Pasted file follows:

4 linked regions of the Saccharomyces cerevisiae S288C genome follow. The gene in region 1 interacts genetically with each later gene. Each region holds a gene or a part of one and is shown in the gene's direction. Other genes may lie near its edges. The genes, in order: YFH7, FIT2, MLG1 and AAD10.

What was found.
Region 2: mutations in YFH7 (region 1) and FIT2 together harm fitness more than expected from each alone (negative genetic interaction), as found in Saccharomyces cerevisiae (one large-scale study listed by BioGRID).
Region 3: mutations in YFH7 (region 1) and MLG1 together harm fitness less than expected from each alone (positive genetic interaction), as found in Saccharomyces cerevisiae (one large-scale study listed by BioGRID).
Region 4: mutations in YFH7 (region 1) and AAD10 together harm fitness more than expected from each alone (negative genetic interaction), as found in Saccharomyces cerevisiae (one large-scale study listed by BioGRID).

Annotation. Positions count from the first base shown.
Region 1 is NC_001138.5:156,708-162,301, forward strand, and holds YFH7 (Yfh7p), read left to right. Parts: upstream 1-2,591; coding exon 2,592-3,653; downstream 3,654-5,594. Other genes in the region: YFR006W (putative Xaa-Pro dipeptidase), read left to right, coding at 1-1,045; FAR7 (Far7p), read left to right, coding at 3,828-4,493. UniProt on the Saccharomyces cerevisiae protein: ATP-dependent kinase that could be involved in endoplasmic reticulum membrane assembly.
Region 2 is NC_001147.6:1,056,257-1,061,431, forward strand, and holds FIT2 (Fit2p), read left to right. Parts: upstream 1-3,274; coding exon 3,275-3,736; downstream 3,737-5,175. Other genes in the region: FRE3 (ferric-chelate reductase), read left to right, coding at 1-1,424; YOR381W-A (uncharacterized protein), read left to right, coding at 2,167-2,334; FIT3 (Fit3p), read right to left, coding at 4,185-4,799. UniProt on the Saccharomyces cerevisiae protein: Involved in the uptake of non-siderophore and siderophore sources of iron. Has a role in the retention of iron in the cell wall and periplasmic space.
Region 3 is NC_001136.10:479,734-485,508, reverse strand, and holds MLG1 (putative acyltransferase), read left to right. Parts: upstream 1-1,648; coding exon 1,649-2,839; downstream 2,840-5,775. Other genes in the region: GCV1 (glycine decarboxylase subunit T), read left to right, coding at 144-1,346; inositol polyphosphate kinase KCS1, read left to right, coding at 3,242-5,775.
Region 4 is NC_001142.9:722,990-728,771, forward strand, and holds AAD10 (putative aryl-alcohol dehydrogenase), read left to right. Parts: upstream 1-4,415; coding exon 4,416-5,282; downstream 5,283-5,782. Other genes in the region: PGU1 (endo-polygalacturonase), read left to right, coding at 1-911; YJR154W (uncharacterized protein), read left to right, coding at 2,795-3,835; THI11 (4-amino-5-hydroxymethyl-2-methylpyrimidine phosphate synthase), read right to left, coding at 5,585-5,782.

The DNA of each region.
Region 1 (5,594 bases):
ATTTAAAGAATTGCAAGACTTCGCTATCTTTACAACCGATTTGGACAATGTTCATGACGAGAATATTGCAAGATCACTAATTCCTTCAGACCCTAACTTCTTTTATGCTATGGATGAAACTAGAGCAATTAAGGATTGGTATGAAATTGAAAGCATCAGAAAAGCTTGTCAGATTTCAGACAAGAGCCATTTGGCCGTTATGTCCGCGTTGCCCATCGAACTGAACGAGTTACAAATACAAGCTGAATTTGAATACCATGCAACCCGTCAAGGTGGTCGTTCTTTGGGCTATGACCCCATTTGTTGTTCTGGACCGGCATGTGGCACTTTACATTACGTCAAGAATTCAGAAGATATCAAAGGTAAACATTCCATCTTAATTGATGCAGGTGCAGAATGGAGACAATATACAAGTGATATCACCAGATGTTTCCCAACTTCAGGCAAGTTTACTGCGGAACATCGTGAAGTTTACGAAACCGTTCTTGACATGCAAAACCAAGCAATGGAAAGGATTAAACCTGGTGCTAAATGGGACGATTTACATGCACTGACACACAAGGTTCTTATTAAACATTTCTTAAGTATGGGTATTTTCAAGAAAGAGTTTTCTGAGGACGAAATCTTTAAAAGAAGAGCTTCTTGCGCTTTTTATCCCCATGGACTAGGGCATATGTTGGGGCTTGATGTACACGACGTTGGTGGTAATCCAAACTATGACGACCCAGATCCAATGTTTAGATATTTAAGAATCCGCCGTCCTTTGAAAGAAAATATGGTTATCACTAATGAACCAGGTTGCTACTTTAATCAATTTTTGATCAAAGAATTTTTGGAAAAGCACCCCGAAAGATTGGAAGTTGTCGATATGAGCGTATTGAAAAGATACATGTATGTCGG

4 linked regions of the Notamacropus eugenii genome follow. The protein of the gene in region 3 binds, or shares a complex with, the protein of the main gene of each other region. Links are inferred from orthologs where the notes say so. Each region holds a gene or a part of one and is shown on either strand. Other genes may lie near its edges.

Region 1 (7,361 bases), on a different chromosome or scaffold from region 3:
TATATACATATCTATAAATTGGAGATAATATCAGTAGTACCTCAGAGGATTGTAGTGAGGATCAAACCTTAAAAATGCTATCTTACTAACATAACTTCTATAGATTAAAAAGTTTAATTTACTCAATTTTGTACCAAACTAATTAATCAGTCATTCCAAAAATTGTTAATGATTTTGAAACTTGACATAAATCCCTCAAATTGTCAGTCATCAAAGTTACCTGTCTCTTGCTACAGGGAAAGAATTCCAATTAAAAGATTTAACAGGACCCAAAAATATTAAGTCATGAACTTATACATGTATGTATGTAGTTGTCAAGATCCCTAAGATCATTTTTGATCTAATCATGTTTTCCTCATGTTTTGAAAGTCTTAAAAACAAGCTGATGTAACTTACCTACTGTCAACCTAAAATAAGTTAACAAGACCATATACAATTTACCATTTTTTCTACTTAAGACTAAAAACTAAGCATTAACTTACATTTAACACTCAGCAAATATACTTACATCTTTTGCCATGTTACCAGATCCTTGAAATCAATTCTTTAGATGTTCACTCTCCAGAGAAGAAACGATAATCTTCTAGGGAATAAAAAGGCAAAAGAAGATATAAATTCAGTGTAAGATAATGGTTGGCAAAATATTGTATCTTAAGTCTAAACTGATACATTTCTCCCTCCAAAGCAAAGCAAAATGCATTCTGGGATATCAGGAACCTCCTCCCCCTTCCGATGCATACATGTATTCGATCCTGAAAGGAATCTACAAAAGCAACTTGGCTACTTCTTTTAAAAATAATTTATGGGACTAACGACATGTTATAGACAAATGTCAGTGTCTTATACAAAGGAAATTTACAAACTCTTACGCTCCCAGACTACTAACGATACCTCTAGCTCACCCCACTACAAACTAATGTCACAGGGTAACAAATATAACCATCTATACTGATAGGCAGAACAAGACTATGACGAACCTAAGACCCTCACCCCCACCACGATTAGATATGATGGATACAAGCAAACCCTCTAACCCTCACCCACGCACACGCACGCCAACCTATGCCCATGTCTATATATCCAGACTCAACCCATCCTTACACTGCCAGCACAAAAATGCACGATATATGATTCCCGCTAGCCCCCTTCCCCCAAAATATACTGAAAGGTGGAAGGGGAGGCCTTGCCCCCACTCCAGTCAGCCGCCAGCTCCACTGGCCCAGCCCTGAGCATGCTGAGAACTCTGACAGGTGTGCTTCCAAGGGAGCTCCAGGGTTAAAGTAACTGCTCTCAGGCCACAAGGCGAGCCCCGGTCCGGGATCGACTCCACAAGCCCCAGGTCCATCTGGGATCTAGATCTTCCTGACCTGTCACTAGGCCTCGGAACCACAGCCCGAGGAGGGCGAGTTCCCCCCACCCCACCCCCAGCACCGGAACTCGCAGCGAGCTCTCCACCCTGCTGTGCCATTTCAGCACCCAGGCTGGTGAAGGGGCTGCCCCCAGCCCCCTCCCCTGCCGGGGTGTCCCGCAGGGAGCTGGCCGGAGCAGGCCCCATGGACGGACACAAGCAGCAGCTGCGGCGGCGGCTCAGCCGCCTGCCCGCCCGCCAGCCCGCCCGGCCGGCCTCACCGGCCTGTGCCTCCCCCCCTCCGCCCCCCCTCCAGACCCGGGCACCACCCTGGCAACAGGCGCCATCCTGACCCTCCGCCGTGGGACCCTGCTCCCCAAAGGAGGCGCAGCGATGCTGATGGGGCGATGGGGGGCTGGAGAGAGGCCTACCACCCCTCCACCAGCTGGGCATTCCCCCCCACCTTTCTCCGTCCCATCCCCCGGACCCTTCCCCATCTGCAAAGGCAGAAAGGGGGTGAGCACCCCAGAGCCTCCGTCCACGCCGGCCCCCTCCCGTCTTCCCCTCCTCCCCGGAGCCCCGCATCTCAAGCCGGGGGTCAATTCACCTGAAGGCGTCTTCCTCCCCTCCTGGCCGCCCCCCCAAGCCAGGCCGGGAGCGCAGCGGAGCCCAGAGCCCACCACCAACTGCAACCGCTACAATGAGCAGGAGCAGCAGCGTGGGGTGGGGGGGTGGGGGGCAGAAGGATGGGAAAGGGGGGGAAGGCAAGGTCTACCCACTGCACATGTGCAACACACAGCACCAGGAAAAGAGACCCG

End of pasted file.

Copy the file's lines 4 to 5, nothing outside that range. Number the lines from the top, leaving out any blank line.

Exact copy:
Region 3: mutations in YFH7 (region 1) and MLG1 together harm fitness less than expected from each alone (positive genetic interaction), as found in Saccharomyces cerevisiae (one large-scale study listed by BioGRID).
Region 4: mutations in YFH7 (region 1) and AAD10 together harm fitness more than expected from each alone (negative genetic interaction), as found in Saccharomyces cerevisiae (one large-scale study listed by BioGRID).